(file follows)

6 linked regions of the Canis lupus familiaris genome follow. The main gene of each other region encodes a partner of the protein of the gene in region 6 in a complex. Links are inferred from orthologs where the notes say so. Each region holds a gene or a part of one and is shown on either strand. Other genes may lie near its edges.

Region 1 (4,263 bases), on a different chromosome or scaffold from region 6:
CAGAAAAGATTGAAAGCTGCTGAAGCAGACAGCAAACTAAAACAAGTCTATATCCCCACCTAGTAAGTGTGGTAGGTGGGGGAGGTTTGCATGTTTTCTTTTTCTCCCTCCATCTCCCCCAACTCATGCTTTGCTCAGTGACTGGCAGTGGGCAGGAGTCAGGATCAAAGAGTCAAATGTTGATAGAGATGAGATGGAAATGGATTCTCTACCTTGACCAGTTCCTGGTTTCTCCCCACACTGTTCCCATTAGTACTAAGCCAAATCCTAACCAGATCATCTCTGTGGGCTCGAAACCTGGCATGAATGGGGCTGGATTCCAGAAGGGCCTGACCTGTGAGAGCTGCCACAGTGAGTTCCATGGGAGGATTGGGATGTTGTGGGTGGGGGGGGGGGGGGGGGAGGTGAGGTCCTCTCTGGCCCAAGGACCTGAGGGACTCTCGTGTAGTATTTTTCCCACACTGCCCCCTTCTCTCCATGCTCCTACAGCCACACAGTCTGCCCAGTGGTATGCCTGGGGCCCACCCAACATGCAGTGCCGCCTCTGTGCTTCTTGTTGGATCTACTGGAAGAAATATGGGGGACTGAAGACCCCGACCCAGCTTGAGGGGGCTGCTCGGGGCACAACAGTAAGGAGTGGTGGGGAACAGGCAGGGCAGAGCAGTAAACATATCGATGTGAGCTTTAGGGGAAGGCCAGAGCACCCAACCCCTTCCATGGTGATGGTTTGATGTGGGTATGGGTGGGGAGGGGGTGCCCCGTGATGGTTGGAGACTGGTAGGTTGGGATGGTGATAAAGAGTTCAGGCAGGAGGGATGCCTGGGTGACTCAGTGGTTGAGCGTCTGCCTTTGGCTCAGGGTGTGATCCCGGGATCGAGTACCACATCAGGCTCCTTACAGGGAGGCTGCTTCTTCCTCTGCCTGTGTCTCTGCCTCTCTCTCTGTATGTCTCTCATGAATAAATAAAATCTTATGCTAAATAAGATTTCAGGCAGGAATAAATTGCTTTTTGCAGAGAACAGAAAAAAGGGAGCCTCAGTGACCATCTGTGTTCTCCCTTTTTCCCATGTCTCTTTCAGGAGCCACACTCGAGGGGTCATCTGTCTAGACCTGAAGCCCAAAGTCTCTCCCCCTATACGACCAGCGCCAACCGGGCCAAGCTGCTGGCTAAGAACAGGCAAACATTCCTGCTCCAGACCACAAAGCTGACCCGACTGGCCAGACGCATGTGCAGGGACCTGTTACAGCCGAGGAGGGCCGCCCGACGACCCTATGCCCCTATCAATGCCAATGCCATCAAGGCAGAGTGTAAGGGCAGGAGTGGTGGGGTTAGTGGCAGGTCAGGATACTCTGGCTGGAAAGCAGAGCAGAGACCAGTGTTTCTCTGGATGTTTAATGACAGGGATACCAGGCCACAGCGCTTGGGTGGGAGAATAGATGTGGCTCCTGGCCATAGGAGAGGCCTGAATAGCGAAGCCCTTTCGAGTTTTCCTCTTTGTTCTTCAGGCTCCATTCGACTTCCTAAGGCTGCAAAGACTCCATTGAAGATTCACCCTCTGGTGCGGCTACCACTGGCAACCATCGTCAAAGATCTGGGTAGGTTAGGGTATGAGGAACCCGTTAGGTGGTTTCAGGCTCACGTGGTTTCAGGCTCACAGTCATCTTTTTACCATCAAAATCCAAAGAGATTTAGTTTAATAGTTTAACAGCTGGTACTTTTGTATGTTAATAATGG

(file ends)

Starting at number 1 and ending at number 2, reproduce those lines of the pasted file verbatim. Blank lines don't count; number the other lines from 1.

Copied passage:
6 linked regions of the Canis lupus familiaris genome follow. The main gene of each other region encodes a partner of the protein of the gene in region 6 in a complex. Links are inferred from orthologs where the notes say so. Each region holds a gene or a part of one and is shown on either strand. Other genes may lie near its edges.

Region 1 (4,263 bases), on a different chromosome or scaffold from region 6: